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Climate Change Could Cause Atlantic Ocean Current Collapse

A key Atlantic Ocean current could be more likely to slow drastically because of global warming.

<p><a href="">ESA</a><span></span></p>

The large, looping Atlantic Ocean current that keeps northwestern Europe fairly warm and influences sea levels along the U.S. coast is a key component of the Earth's climate system. But because of global warming, it may be more likely to substantially slow down - or even collapse - than previously thought, according to two new studies.

If that current, called the Atlantic Meridional Overturning Circulation, were to slow down substantially, it could lead to chillier weather in northern and western Europe, starve economically important fisheries and cause waters to rise along the U.S. coast, leading to more so-called "sunny day" flooding and storm surge when hurricanes come ashore. It could also shift tropical rain belts, causing major disruptions to regional climate in Central and South America.

The new studies factor in elements that have been missing from previous projections of how likely the collapse of the current is. One study factors in the melting of the Greenland Ice Sheet, which is adding a pulse of freshwater into the North Atlantic, but is difficult to incorporate into current climate models. The other attempts to correct a bias in climate models that underestimates how unstable the AMOC really is.

While neither study is close to the final word on what might happen to this crucial current as global warming continues, the second, in particular, "raises some serious concerns" about our understanding and points to the need to improve models, said Tom Delworth, a research scientist with the National Oceanic and Atmospheric Administration.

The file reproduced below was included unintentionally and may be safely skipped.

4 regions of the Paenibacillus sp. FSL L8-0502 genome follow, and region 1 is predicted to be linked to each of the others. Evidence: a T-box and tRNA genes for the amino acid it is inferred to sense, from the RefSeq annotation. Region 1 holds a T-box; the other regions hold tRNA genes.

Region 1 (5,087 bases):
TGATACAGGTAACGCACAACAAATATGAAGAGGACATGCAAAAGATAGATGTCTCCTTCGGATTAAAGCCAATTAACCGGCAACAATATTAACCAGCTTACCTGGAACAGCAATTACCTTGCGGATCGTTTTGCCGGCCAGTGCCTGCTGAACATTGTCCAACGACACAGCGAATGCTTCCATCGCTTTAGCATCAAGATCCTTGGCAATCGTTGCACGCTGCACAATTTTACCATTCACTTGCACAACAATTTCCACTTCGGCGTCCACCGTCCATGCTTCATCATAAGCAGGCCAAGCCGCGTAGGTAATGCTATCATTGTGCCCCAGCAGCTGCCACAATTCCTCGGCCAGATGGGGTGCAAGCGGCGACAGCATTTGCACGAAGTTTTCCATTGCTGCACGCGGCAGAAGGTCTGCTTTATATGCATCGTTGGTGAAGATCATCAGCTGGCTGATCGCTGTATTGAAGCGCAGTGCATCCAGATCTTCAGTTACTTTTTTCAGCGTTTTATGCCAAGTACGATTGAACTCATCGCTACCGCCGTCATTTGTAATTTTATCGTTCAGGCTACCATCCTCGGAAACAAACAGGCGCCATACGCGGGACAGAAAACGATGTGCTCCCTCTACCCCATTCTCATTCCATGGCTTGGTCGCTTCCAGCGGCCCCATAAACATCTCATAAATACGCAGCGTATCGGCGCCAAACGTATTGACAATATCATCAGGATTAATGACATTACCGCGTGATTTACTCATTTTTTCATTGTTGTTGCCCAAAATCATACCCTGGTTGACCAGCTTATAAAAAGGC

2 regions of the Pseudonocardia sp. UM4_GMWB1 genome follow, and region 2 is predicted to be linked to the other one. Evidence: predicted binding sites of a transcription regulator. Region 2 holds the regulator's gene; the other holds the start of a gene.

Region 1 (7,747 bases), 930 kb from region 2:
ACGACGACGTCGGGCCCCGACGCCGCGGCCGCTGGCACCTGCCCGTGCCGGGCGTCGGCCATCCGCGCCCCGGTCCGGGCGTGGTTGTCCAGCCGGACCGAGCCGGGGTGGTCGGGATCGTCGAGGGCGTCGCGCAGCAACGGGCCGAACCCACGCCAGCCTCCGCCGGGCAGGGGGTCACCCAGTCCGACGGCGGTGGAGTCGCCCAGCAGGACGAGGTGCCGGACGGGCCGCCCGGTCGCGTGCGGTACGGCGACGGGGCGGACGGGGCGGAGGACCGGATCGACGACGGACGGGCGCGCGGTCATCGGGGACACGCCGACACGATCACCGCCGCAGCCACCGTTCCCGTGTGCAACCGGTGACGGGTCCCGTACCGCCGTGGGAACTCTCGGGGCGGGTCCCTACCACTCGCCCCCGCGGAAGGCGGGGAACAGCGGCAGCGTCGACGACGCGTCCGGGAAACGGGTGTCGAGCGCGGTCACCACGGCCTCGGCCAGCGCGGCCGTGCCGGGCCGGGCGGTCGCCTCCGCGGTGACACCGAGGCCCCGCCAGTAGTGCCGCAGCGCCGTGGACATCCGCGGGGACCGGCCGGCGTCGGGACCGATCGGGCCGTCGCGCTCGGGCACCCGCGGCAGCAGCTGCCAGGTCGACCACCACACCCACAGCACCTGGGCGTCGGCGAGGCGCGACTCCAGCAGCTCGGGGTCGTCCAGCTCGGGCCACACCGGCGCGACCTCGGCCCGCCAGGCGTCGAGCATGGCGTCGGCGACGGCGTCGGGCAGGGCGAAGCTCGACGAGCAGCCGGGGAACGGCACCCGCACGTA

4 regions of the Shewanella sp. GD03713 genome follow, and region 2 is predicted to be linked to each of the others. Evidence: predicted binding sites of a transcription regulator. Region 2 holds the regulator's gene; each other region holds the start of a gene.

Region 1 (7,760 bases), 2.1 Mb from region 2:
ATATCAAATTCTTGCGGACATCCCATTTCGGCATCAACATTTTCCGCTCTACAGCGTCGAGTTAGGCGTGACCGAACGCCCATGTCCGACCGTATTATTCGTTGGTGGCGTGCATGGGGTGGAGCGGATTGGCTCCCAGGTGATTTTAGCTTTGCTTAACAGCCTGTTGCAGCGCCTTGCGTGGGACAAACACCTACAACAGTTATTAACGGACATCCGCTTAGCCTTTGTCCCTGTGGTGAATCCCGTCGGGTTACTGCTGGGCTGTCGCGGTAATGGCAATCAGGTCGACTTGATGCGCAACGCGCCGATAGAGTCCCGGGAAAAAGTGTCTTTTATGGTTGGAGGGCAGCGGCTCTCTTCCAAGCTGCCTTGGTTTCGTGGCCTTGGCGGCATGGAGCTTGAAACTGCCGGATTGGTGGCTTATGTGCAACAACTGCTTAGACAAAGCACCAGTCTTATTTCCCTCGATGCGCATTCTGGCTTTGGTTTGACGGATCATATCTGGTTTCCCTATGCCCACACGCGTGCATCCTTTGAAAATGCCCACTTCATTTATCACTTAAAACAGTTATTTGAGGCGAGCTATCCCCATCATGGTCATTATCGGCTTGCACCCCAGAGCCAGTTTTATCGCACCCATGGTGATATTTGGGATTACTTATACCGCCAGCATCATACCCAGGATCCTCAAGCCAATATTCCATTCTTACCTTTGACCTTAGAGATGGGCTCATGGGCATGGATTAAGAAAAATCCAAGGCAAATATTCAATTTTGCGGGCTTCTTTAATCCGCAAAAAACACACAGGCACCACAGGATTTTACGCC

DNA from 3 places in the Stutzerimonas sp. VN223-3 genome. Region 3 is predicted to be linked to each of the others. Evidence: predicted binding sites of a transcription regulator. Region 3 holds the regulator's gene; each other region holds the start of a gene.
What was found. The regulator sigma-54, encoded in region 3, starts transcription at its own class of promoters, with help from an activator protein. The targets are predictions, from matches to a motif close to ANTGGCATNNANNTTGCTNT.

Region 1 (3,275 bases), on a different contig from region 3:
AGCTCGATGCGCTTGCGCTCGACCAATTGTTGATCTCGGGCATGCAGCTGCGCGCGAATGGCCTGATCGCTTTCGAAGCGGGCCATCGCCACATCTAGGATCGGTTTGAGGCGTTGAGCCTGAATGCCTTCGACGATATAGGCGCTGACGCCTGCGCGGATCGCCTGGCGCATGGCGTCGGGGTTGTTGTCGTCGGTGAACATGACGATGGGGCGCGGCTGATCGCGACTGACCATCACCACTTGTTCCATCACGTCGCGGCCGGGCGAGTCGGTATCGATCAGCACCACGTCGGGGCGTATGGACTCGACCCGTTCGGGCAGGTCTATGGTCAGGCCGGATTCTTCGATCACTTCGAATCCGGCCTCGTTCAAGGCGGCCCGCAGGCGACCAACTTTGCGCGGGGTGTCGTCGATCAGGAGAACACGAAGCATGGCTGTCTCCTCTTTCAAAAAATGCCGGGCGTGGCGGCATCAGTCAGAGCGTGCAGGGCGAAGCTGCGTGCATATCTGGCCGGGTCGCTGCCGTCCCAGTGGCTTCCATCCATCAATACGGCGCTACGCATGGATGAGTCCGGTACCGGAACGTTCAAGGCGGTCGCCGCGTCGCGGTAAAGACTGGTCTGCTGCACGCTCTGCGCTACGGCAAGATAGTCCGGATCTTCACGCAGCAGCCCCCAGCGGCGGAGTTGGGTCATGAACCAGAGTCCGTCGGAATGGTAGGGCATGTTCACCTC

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The AMOC is one branch of the vast ocean circulatory system that helps redistribute Earth's energy by shuttling warm waters away from the tropics toward the poles, where the heat is released to the atmosphere and the water cools, sinks, and slides back toward the tropics at depth.

The northward transport of warm waters makes places like the British Isles far balmier than similarly northerly locales, such as Newfoundland. It also transports important nutrients to major North Atlantic fisheries, and helps regulate sea levels along the East Coast of the U.S.

A slowdown in recent years led to a spike in sea levels along the U.S. coast and was linked by some researchers to unusually cold winter conditions in Europe. While that recent blip was attributed largely to natural variations in the current, a 2015 study found that recently the AMOC has been slower than almost any time over the past 1,000 years.

Around a decade ago, "there was a lot of concern" about the potential for the the AMOC to collapse completely, Delworth, who wasn't involved in either study, said. This came from studies of sediment and ice cores that suggested the current had undergone wild changes in the past and had "induced large-scale changes around the planet."